Arrange for mail to be metered by the nearest IRS office - This option must be coordinated by the TPOC/Local Point of Contact (LPOC)
When a meter is taken out of service, all unused postage loaded on the meter is credited to the IRS OMAS account after the meter is examined by the USPS. Copies of daily ascending and descending meter readings may be required as supporting documentation.
The security of the postage meter requires the following:
Access to the meter must be controlled. The meter is equipped with a lock that allows a designated person using a security key to lock the meter to the base and disable the postage printer
At the end of the workday, the meter must be placed in a locked position and the key placed in a secured area. Access to the key must be limited
The meter key used to set the postage will not be locked in the same location as the security key
Offices with after-hours cleaning must secure the meter in a locked interior room or in a locked cabinet each evening
Offices that do not have an intrusion detection system must secure the meter in a locked interior room or a locked cabinet
All shipments tendered through a SPC should use an electronic shipping label. Electronic shipping labels allow for faster processing and less handling of a package. There are two methods available for generation of an electronic shipping label:
Carrier provided shipping system - This is a stand alone computer system that is provided to large office locations. These systems are typically provided to Campus/Submission Processing locations and IRS locations with a contractor staffed mailroom. A Form 9814, Request for Mail/Shipping Service, is required to generate the shipping label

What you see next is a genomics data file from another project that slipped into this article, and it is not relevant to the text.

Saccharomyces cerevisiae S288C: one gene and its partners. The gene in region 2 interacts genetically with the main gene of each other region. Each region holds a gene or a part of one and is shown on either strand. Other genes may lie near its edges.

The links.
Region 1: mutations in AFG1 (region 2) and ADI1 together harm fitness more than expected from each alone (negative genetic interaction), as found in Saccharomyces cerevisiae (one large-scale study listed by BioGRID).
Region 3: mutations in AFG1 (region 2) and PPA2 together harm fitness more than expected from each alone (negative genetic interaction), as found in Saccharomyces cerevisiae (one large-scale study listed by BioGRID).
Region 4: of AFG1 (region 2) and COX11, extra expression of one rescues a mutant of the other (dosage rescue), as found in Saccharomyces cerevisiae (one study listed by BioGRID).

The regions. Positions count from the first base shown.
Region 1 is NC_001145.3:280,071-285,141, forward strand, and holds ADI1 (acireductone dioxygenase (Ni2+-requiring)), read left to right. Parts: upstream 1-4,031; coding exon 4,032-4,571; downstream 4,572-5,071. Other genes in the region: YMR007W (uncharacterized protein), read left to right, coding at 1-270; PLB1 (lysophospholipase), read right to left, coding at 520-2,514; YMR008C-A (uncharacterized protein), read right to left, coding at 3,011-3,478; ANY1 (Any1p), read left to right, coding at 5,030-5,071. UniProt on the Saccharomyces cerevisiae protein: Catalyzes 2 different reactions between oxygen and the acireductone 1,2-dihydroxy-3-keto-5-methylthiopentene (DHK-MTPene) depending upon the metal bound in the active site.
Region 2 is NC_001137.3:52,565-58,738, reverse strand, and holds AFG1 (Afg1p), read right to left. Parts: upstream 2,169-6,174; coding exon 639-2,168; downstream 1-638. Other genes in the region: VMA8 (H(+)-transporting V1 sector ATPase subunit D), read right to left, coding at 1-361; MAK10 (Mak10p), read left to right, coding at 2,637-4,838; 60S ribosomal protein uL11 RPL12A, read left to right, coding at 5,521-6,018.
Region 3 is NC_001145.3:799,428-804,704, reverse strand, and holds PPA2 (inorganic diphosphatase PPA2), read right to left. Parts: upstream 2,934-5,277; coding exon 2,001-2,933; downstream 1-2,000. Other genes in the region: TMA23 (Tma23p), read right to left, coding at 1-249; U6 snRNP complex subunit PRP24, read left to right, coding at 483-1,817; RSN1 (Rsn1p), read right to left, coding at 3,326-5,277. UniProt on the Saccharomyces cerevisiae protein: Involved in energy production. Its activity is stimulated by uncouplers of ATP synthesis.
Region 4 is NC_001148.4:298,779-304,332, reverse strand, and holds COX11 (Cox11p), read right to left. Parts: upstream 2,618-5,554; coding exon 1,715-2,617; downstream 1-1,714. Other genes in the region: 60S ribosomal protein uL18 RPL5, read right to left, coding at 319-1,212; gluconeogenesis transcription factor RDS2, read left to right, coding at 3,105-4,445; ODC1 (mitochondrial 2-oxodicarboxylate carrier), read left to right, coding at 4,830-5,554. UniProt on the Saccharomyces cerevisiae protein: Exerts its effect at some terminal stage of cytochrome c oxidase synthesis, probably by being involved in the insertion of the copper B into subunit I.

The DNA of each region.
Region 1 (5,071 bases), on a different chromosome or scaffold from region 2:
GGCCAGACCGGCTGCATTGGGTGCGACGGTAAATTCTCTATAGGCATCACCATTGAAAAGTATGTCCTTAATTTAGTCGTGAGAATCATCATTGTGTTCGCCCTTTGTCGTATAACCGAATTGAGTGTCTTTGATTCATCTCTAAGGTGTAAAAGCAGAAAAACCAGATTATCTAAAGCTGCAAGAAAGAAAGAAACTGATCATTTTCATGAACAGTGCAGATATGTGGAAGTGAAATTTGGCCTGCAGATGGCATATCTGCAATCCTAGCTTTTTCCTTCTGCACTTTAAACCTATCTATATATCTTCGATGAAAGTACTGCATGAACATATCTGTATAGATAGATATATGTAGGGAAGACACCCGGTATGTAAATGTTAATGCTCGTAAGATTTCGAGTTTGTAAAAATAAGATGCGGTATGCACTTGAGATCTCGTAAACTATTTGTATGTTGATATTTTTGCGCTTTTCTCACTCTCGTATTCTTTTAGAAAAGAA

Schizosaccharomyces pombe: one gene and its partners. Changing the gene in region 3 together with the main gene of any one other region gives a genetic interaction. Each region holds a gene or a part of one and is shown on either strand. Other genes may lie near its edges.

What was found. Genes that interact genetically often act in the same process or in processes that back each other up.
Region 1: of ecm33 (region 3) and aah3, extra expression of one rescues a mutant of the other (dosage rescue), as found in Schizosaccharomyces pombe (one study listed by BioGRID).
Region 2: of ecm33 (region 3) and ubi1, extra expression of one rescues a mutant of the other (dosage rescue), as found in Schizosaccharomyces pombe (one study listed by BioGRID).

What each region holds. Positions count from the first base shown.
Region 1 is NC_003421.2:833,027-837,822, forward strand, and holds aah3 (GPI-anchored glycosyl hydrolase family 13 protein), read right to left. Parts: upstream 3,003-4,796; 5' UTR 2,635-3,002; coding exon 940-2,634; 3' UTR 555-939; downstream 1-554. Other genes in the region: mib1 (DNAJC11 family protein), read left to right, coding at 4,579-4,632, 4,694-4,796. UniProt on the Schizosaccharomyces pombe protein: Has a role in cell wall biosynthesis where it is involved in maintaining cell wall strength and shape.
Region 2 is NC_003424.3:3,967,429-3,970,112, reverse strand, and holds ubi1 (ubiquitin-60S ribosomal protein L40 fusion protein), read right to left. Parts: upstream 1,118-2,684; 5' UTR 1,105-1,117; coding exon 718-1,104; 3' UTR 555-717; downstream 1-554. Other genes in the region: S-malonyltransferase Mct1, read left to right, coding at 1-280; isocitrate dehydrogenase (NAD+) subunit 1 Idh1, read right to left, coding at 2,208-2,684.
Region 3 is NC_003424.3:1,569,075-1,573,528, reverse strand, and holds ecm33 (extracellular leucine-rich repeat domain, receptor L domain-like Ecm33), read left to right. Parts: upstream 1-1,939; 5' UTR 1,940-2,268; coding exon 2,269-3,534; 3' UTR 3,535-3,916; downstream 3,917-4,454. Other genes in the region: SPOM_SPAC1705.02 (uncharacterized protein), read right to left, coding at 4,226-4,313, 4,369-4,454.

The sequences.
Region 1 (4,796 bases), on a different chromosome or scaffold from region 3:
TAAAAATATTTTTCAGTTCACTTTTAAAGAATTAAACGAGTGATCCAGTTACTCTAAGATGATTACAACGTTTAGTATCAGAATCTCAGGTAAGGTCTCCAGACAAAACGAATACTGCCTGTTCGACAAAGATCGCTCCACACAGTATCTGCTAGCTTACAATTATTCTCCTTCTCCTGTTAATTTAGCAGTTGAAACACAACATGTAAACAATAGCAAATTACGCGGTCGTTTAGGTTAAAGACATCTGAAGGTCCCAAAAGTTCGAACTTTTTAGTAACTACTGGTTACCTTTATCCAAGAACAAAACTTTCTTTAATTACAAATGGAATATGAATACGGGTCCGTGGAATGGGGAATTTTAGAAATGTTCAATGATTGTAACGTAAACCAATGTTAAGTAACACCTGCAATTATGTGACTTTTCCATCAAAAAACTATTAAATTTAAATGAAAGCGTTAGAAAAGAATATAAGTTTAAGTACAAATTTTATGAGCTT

Carrier web site - This is primarily used in smaller locations that do not have contract mailrooms. It is an internet-based program from which users can easily generate an electronic shipping label, using their computer, printer and plain printer paper. Users are registered and given access to use the program by a Postal and Transport Policy Section employee
All electronic equipment and web sites are subject to failures and breakdowns. Rebooting a system and/or stepping away for 5 to 10 minutes may resolve the situation. If not, follow one of the options below:
Carrier provided shipping systems - Contact the TPOC/LPOC and advise them of the breakdown. If known, call the local carrier representative and advise them of the situation. Replacement software/hardware and technical support must be provided by the equipment owner
Carrier web site - Attempt to open the internet site. If this web site will not load, the problem is internal and not external. Most web site failures are due to an IRS network problem and not related to the SPC web site
If unable to resolve, manually prepare 2nd Day Air and/or Next Day Air shipping documents to ensure timely delivery of high priority shipments. Manually prepared labels should only be used as a last resort.